It's making the article powerful that's difficult. Filling it with emotion, creating little twists in copy. That takes ages. It's like a good plot. You have to get the timing just right. I take four times as much time in the rewrite, than I do in the actual process of writing it. Thinking it through takes four times as much time too. So the actual writing is the shortest part of the whole process.
Jessica: So, you start your articles with a great headline?
Sean: First the headline, then the outline of the story. Then you think about it, create the story in your brain while you're walking or doing something else. Then flesh it out. Then edit, edit, edit, rewrite, rewrite, rewrite. (You're getting the picture.)
Headline writing is a skill developed like everything else. You can't find it. Write dumb headlines to start with. Then look around and see what headlines grab your attention. Headlines with questions always do. Headlines with curiosity do. Headlines that have nothing to do with the subject like "Why do twins have the same last name, and different first names" work. That's because people are intensely curious. If you appeal to their curiosity, they will pounce on your headline.
But far by the biggest headline attention getter is the one with a problem in it. Problems are whirlpools. Do you make these mistakes in English? Are you struggling to attract CEOs? These are absolute killers. Identifying the biggest problem your client has and then putting that in the headline. I can assure you, the attention will be yours to keep.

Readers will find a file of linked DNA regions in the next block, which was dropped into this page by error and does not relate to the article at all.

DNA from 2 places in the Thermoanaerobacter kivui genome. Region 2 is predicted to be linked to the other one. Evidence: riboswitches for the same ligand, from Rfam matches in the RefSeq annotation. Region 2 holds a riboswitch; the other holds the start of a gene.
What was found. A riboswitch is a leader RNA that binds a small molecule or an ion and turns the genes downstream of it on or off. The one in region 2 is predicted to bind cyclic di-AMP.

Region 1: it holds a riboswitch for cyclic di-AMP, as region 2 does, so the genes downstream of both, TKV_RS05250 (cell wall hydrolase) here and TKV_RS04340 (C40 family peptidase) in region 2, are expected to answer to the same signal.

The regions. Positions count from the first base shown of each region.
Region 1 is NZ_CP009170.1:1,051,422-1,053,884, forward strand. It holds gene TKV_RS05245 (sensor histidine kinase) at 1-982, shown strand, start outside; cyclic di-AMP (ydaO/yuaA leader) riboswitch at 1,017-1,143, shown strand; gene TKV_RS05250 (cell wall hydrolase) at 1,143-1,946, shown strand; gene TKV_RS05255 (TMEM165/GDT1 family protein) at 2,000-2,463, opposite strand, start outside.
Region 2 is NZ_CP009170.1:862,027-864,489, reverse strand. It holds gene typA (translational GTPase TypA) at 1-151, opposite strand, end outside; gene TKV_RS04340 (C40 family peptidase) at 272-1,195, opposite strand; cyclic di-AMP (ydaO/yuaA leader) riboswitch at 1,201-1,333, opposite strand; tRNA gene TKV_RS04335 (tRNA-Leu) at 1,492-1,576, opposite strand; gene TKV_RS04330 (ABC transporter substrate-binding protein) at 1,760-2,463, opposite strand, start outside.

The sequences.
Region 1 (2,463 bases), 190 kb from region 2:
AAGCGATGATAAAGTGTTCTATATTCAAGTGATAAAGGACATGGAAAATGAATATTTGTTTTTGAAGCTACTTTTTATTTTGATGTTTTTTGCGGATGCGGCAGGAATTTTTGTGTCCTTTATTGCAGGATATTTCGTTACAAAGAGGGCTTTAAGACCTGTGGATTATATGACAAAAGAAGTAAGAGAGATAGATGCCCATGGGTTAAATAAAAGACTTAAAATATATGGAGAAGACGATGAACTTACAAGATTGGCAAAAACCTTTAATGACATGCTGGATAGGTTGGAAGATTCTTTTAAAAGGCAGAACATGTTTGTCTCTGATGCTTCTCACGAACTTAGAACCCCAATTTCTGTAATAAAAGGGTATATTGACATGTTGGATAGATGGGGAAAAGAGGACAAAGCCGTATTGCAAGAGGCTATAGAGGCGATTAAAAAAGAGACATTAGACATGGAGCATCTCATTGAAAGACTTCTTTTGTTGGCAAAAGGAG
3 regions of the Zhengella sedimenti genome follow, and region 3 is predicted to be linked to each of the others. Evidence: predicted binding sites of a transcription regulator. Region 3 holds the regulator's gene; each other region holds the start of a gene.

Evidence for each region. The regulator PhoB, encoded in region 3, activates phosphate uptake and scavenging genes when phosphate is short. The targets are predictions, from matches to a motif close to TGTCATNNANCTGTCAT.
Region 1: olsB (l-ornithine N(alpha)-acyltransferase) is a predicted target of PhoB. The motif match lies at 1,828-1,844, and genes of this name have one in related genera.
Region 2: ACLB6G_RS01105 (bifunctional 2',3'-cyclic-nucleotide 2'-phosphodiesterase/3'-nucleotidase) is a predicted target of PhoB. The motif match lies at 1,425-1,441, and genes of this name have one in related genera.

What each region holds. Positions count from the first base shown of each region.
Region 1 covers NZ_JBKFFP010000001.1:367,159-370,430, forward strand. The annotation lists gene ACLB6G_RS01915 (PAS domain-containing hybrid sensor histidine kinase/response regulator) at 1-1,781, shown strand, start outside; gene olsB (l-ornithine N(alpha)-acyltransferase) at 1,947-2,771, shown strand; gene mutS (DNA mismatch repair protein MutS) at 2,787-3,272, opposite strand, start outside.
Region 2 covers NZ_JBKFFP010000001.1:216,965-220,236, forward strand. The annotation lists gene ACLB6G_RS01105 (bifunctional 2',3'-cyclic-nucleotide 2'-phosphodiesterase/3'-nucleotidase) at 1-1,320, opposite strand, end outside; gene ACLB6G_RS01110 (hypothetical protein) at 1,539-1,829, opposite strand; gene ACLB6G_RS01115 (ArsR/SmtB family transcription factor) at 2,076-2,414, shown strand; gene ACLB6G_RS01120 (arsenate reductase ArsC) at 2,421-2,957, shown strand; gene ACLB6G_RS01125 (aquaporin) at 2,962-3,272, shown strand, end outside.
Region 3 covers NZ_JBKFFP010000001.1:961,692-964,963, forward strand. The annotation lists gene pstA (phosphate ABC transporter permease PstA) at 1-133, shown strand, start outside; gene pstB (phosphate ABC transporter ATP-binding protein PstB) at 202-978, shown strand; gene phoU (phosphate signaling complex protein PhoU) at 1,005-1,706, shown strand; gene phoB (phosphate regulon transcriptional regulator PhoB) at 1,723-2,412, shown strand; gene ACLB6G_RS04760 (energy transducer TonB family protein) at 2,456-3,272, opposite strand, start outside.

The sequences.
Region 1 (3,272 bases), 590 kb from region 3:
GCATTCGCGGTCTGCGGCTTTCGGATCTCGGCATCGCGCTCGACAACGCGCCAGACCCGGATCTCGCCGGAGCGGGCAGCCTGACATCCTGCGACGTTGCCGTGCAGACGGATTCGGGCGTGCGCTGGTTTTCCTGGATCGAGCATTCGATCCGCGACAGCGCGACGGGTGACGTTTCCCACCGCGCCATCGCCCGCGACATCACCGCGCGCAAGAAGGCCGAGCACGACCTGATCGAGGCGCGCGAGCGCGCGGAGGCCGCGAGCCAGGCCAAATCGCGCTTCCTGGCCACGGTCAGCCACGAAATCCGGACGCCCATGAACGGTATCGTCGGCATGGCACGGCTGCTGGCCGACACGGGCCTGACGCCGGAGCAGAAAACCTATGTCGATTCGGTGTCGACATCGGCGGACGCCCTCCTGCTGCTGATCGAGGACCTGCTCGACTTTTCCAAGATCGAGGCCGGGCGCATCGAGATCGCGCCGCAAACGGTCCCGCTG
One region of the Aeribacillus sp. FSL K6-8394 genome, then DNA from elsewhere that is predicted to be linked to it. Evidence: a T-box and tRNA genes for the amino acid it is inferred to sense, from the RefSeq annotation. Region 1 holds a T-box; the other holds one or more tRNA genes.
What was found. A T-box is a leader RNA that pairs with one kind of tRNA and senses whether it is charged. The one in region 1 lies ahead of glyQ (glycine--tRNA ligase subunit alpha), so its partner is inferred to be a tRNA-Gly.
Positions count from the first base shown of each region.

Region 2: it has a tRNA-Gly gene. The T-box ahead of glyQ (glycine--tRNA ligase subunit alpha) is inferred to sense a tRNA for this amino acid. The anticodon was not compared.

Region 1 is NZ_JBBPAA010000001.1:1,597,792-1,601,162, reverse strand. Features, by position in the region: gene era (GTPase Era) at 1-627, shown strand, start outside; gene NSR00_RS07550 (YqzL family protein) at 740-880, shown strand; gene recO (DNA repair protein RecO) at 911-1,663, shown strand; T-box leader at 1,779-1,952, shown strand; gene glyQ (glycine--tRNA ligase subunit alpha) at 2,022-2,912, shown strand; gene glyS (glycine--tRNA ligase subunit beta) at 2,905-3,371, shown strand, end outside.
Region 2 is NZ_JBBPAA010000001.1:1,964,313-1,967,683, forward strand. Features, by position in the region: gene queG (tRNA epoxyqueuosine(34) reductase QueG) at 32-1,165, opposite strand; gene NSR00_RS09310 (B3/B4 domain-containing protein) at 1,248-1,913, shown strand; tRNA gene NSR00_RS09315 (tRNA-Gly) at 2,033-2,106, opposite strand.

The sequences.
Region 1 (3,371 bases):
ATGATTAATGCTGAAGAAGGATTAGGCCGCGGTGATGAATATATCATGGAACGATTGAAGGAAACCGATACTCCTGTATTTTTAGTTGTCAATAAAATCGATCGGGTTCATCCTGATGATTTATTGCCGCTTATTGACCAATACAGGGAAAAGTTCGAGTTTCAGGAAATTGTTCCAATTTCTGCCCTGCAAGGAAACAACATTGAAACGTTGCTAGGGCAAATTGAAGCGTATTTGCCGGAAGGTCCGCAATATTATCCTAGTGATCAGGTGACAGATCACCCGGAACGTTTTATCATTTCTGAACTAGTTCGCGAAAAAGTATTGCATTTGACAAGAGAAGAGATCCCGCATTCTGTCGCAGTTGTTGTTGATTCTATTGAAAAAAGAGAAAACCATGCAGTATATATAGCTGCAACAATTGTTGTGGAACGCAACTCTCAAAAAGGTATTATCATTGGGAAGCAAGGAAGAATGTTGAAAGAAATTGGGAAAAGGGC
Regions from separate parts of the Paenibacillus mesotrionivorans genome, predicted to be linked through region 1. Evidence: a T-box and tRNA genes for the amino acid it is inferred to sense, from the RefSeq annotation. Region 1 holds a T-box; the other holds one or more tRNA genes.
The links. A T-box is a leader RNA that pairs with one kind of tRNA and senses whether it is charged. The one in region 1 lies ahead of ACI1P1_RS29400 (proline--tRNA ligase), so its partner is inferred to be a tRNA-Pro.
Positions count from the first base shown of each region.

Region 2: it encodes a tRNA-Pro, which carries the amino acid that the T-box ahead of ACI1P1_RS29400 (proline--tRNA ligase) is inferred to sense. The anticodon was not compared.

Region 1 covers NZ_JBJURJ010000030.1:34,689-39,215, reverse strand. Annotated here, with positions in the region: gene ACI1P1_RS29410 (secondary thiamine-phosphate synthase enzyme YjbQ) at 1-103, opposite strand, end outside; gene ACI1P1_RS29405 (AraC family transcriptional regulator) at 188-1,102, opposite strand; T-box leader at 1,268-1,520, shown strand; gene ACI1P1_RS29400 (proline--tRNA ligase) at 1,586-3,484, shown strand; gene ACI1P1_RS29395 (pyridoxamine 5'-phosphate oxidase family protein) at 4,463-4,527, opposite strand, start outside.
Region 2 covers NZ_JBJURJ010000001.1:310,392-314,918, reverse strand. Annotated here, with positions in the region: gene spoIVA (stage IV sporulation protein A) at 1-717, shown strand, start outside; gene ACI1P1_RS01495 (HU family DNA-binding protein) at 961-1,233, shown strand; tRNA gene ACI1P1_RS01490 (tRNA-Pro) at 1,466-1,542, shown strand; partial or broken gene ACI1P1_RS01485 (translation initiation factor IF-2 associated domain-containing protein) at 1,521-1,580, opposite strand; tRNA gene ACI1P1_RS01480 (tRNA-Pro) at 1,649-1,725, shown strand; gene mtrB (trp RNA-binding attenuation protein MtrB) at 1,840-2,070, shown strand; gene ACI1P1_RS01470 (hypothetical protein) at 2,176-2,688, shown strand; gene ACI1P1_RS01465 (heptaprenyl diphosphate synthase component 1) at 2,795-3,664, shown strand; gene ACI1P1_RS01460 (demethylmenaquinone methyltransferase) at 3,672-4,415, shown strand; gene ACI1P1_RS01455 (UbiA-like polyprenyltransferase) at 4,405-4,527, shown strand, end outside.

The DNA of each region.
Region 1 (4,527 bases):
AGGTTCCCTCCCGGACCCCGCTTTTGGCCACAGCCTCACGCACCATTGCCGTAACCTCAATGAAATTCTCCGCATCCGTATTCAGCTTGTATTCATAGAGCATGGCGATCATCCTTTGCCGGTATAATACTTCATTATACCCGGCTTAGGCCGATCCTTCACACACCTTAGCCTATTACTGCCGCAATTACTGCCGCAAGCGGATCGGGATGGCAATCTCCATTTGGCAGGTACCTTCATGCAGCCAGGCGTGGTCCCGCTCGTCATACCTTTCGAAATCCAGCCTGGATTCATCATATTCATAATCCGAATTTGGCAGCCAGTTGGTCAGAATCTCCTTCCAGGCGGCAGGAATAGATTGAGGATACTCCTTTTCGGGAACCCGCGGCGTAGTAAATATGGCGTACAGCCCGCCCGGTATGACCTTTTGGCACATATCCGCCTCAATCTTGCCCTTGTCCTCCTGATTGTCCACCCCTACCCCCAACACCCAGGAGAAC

Jessica: After you've got the headline written, how do you keep your articles appealing?
Sean: Break up paragraphs. Write good subheads. Keep it flowing.
Use lots of examples. Finish with a flourish. Write like you're going to say it in a speech.
The purpose of the every line is to make you read the next line. All communication must lead to change. That's the biggest lesson of all.
Readers are deadly. The unsubscribe is only an email away. You can't fool them with the word Free. It has no meaning. I don't want Free. I want good stuff. Readers can be quite demanding even when there's no charge. It keeps you on your toes.
Jessica: And part of the "good stuff" readers want in a newsletter is about personality, right?
Sean: Personality is everything. What are you without your personality? What is your product, your service and your brand without one?
Be pink or orange or purple, and let that show through. If you're a serious number cruncher, be dead serious. Give only figures and serious statistics. There will be a niche for you.
If you are a mad Psychotic like me, don't be afraid to show that through. That's literally your thumbprint. It's got to shine with a million watts. Remember, that a billion people are vying for the same spot.
As Dire Straits sang, "Sitting on the fence is a dangerous course. You could get a bullet from the peace keeping force."
Jessica: We're just about out of time. Earlier, you mentioned ending with a flourish, so, I'm curious, how do you write great endings?
Sean: The ending is a not just a wrap up of sorts. It is a clear reflection of the headline.
Different words. Same stuff. It can be again, like a movie. Sad, dramatic, unexpected etc. but it is always a mirror of the start.
If you write a great headline, you have a great ending. They're twins. They just sit on either side of the bookshelf. Sometimes, it helps to start with the end in mind. If you can turn out articles with the last line first, you'd become a bloody genius!
If you'd like to see more of Sean, visit him at his site http://www.psychotactics.com where he shares specific techniques for engaging buyers online and off. His insight into buyer's brains will make you wonder if he's got any cadavers in the basement.